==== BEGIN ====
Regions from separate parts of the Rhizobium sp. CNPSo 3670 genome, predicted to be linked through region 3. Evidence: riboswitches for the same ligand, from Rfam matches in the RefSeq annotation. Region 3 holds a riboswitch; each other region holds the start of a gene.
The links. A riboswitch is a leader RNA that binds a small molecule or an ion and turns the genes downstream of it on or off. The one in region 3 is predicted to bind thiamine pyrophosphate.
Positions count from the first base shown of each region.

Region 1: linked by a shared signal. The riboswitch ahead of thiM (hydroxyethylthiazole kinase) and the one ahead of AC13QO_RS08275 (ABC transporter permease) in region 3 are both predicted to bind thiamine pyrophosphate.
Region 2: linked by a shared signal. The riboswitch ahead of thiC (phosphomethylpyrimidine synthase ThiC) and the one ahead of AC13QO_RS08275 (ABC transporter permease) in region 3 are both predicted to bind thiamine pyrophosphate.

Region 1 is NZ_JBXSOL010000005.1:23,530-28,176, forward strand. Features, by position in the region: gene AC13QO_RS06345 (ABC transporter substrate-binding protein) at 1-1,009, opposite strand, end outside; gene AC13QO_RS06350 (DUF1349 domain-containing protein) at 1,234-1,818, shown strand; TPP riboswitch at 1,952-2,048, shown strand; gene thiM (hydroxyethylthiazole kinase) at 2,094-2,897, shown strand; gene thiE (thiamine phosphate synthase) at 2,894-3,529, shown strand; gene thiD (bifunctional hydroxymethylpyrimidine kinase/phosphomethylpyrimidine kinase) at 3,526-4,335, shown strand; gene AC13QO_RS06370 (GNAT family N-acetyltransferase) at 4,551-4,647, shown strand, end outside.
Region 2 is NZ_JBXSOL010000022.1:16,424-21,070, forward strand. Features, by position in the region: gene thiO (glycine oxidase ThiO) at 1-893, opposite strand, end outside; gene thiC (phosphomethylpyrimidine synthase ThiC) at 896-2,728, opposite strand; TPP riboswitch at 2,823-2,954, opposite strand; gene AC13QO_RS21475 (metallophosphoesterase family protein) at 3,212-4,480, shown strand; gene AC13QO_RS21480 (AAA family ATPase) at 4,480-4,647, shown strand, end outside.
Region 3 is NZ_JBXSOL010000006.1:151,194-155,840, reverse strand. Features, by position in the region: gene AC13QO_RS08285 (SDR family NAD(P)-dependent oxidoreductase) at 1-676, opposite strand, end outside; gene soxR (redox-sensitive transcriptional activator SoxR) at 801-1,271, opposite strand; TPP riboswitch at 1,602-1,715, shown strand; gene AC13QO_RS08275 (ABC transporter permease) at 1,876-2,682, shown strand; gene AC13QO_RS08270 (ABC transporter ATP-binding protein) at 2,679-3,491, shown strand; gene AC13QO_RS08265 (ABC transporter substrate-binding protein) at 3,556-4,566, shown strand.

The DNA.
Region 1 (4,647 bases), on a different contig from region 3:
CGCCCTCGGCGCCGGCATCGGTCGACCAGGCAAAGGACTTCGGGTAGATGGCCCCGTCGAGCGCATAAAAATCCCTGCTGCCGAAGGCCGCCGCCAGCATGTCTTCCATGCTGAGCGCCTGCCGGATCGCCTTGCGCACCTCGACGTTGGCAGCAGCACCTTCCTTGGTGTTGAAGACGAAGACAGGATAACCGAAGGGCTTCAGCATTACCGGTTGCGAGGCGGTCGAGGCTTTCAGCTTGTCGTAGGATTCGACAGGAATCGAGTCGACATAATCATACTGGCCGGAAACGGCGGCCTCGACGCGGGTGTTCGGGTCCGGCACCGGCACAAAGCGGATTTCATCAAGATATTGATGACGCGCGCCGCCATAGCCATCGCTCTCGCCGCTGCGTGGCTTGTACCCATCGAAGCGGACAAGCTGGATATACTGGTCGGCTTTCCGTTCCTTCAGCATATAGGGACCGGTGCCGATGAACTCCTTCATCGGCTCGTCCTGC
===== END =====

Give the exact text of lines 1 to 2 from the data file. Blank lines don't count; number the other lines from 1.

Regions from separate parts of the Rhizobium sp. CNPSo 3670 genome, predicted to be linked through region 3. Evidence: riboswitches for the same ligand, from Rfam matches in the RefSeq annotation. Region 3 holds a riboswitch; each other region holds the start of a gene.
The links. A riboswitch is a leader RNA that binds a small molecule or an ion and turns the genes downstream of it on or off. The one in region 3 is predicted to bind thiamine pyrophosphate.